With modern production methods, nowadays salt is the most common and readily available nonmetallic mineral in the world; in fact, the supply of salt is inexhaustible.
Originally published at Care2.com on July 4, 2011
How many ways can you use salt? According to the Salt Institute, about 14,000! I can’t think of another more versatile mineral. The use of salt to preserve food was one of the early cornerstones of civilization (preservation lessened the dependence on seasonal food, and provided sustenance for traveling over long distances). However, salt was very difficult to obtain. With modern production methods, nowadays salt is the most common and readily available nonmetallic mineral in the world; in fact, the supply of salt is inexhaustible.
Since at least medieval times salt (sodium chloride) has been used for cleaning–and ensuing generations have continued to rely on it for all kinds of nifty tricks around the house. (Ah, for the days before toxic chemicals promised the convenience of an easy fix!) So with its non-toxic friendliness and top-dog status as an endlessly abundant resource, let’s jump on the granny bandwagon and swap out some toxic solutions for ample, innocuous and inexpensive salt.
But first, let my inner science geek pipe in for just a second (although if I eat dinner with you, I promise not to ask you to please pass the sodium chloride). There is a whole class of chemical compounds called “salts,” but the salt we’re talking about is good old sodium chloride–an ionic compound with the formula NaCl. Sodium chloride is the salt most responsible for the salinity of the oceans and of the extracellular fluid of many multicellular organisms (which is why it is vital for us), and the major ingredient in edible salt. There are a number of forms of salt produced for consumption (and by default, housekeeping!): unrefined salt (such as sea salt), refined salt (table salt), and iodized salt. Kosher salt is sodium chloride processed to have flat crystals. And in case you’re wondering, Epsom salt is an entirely different animal: magnesium sulfate to be exact (which is a salt that I consider to be, essentially, miraculous).
Okay, lab coat off, Hints-from-Heloise hat on. Here are just a few of the many ways you can put salt to good use in your home:
Around the House
Deter ants. Sprinkle salt at doorways, window sills and anywhere else ants sneak into your house. Ants don’t like to walk on salt.
Extinguish grease fires. Keep a box of salt near your stove and oven, and if a grease fire flares up, douse the flames with salt. (Never use water on grease fires; it will splatter the burning grease.) When salt is applied to fire, it acts like a heat sink and dissipates the heat from the fire–it also forms an oxygen-excluding crust to smother the fire.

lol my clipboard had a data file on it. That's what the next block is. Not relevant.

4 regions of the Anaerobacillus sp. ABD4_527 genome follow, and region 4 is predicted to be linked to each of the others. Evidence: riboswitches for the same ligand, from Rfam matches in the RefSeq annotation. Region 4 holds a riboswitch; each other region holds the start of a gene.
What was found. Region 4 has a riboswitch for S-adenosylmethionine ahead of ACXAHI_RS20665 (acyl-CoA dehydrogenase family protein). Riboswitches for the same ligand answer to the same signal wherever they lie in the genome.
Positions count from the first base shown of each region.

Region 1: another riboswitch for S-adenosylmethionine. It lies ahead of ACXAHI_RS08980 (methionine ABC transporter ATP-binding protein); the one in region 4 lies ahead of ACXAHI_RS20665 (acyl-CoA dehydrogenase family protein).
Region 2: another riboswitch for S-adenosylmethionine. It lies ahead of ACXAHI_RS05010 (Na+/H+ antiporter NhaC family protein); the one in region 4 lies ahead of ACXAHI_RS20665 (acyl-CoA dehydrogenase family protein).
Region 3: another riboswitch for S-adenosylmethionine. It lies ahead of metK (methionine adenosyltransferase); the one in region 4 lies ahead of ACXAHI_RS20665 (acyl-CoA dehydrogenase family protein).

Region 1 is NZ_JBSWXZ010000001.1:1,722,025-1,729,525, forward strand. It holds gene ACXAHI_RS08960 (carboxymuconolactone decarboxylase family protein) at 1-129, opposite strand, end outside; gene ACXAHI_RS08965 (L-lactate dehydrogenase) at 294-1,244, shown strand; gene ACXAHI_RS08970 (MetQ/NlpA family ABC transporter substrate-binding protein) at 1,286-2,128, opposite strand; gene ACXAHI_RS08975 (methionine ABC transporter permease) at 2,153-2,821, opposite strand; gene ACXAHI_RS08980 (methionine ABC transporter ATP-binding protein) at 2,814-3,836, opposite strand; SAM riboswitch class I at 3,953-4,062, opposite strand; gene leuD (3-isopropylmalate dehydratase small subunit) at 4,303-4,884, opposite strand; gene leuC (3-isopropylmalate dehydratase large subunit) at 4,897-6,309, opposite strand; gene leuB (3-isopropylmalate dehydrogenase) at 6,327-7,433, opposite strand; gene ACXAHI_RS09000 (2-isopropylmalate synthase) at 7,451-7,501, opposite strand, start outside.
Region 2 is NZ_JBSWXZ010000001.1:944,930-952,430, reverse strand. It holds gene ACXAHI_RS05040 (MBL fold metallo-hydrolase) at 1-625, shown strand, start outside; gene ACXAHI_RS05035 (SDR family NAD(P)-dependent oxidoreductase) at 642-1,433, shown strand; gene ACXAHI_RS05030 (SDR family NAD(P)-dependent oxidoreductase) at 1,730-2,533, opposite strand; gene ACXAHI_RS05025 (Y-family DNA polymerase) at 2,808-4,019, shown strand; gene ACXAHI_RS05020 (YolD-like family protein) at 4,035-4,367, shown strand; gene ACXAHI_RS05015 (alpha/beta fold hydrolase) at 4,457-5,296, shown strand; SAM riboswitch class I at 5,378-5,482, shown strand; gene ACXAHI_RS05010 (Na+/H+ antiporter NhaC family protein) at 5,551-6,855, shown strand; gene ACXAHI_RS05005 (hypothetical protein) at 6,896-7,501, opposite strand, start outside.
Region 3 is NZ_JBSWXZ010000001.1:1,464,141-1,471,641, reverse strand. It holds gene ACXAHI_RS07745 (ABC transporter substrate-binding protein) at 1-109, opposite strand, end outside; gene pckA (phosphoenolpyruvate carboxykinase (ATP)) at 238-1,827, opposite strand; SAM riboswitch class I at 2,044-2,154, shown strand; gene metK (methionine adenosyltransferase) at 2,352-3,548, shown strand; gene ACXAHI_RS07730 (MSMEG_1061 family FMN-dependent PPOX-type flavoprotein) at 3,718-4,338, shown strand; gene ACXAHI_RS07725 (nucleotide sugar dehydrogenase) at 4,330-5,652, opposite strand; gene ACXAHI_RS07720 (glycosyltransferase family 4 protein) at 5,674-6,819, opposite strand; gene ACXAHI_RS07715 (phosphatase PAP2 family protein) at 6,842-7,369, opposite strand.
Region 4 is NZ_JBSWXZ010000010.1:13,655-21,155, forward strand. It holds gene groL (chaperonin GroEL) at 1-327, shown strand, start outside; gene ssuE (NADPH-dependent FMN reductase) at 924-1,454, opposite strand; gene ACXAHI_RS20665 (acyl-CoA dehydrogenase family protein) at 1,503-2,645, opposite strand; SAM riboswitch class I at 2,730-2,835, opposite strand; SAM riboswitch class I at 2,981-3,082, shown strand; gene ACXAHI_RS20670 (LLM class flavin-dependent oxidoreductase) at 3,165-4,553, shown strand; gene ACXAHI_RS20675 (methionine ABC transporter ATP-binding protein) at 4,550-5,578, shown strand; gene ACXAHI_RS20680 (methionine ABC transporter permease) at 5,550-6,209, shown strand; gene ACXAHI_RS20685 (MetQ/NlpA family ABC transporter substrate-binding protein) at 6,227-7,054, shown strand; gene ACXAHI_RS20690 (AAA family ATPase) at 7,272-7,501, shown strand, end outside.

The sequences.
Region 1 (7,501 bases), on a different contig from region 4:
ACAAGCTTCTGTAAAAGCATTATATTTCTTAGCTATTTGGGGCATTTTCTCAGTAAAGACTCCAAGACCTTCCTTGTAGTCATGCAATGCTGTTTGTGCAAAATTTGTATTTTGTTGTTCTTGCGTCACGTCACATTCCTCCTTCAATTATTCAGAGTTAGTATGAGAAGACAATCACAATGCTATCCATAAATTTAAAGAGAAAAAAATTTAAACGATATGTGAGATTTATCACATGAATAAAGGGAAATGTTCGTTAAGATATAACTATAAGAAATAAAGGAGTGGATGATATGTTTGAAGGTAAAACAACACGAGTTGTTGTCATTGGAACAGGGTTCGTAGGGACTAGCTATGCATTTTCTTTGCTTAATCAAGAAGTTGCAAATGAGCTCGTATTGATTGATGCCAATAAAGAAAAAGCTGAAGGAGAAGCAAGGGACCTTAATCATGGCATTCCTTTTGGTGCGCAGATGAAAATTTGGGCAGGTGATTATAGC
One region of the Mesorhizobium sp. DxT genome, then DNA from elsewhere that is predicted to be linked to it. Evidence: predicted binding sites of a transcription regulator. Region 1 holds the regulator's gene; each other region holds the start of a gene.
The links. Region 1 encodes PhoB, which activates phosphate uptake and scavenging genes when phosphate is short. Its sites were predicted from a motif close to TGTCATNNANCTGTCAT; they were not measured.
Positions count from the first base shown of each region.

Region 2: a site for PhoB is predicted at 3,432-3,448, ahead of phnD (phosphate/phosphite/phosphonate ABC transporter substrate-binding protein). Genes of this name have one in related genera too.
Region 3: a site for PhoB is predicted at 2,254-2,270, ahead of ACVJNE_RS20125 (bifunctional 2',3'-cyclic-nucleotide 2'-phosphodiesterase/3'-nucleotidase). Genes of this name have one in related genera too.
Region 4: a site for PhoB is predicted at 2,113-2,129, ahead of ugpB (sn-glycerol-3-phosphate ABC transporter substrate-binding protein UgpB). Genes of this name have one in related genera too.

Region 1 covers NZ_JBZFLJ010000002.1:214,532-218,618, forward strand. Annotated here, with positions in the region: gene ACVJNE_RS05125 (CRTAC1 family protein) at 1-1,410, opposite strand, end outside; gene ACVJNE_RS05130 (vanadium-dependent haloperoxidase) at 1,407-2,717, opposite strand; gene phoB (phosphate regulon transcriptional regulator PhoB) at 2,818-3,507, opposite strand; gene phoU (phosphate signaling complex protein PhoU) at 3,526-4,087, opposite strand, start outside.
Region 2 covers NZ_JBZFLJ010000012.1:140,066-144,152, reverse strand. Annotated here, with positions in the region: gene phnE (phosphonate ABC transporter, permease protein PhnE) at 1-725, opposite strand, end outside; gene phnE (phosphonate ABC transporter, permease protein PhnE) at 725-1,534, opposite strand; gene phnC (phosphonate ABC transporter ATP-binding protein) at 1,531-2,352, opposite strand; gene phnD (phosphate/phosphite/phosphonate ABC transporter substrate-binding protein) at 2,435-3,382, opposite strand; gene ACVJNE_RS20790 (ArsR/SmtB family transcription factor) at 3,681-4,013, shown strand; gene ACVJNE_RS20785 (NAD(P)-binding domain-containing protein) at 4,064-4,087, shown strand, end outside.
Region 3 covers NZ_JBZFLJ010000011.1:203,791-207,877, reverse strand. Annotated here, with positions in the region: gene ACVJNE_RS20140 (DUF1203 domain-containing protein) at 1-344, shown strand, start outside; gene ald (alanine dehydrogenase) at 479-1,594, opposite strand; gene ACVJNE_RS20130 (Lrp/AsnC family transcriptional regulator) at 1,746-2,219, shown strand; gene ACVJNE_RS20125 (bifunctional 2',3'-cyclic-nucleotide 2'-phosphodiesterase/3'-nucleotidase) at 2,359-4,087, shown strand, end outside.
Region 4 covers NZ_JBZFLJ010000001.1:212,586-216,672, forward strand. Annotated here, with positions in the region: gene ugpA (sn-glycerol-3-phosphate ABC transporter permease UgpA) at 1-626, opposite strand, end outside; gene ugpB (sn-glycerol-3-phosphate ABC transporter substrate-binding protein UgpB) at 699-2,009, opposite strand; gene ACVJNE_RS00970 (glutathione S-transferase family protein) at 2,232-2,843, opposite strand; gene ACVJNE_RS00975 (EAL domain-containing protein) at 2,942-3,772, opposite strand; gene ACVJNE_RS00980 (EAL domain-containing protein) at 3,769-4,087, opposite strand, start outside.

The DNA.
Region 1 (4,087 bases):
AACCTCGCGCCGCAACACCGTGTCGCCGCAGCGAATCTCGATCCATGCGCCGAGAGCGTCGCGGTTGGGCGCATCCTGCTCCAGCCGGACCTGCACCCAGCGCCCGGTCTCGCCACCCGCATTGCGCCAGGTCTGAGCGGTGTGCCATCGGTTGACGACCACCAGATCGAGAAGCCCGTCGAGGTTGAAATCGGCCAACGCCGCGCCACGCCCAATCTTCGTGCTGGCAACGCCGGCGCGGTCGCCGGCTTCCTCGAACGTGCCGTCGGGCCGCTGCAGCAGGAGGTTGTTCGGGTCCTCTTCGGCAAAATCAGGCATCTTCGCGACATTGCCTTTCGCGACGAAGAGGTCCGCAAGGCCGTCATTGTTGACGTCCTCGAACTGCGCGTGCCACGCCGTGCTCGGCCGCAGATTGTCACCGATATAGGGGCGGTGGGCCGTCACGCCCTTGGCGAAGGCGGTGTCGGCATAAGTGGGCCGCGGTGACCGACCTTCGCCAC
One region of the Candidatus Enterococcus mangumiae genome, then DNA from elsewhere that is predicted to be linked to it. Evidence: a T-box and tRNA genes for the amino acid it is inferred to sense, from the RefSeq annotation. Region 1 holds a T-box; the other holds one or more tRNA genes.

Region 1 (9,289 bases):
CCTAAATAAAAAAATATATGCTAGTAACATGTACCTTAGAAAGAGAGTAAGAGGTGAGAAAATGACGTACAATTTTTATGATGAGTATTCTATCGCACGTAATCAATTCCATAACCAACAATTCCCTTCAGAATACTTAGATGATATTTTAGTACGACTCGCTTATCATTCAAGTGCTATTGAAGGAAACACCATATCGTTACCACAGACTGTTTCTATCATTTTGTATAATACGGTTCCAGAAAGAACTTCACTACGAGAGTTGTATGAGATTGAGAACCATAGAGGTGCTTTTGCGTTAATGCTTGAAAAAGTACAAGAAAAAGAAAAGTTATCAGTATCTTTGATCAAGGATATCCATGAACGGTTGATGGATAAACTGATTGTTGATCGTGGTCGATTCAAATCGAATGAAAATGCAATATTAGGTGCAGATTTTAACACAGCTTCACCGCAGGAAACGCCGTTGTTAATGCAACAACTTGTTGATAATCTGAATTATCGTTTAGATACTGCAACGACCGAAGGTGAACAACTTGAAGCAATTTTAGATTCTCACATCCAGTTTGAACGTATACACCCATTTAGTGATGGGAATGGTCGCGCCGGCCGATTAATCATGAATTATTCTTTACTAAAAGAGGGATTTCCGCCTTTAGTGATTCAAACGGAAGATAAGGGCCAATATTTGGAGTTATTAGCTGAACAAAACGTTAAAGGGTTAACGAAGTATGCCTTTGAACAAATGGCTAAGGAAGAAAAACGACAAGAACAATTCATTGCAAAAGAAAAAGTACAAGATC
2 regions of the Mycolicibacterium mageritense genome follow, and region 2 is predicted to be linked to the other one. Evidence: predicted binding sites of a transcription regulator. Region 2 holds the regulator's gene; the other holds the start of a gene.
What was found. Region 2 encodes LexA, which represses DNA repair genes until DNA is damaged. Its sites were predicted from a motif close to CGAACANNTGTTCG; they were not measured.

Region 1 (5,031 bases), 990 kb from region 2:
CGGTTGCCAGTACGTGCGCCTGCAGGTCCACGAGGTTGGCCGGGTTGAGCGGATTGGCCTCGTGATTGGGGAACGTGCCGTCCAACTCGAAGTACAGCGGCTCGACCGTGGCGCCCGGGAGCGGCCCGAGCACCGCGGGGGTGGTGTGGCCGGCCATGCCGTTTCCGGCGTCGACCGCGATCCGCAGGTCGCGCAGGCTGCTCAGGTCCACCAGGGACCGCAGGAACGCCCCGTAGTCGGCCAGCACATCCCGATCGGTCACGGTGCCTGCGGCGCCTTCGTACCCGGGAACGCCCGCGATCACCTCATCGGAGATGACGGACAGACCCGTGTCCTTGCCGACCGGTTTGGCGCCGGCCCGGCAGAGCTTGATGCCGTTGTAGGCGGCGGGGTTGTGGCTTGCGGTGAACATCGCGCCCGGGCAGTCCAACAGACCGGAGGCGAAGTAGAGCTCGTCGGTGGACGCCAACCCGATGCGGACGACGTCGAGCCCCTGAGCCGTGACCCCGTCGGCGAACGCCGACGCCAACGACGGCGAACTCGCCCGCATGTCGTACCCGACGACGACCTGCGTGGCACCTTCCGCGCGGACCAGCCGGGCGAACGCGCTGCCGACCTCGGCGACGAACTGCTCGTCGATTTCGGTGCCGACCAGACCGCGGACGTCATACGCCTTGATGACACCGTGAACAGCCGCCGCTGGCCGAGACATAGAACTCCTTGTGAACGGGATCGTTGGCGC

Drip-proof candles. If you soak new candles in a strong salt solution for a few hours, then dry them well, they will not drip as much when you burn them.
Keep cut flowers fresh. A dash of salt added to the water in a flower vase will keep cut flowers fresh longer. (You can alsotry an aspirin or a dash of sugar for the same effect.)
Arrange artificial flowers. Artificial flowers can be held in place by pouring salt into the vase, adding a little cold water and then arranging the flowers. The salt becomes solid as it dries and holds the flowers in place.
Make play dough. Use 1 cup flour, 1/2 cup salt, 1 cup water, 2 tablespoons oil and 2 tablespoons cream of tartar. Stir together flour, cream of tartar, salt and oil, and slowly add water. Cook over medium heat stirring frequently until dough becomes stiff. Spread onto wax paper and let cool. Knead the dough with your hands until it reaches a good play dough consistency. (Read about juice dyes here.)
Repair walls. To fill nail holes, fix chips or other small dings in white sheetrock or plaster walls, mix 2 tablespoons salt and 2 tablespoons cornstarch, then add enough water (about 5 teaspoons) to make a thick paste. Use the paste to fill the holes.
Deter patio weeds. If weeds or grass grow between bricks or blocks in your patio, sidewalk or driveway, carefully spread salt between the cracks, then sprinkle with water or wait for rain to wet it down.
Kill poison ivy. Mix three pounds of salt with a gallon of soapy water (use a gentle dish soap) and apply to leaves and stems with a sprayer, avoiding any plant life that you want to keep.
De-ice sidewalks and driveways. One of the oldest tricks in the book! Lightly sprinkle rock salt on walks and driveways to keep snow and ice from bonding to the pavement and allow for easier shoveling/scraping. But don’t overdo it; use the salt sensibly to avoid damage to plants and paws.
Tame a wild barbeque. Toss a bit of salt on flames from food dripping in barbecue grills to reduce the flames and calm the smoke without cooling the coals (like water does).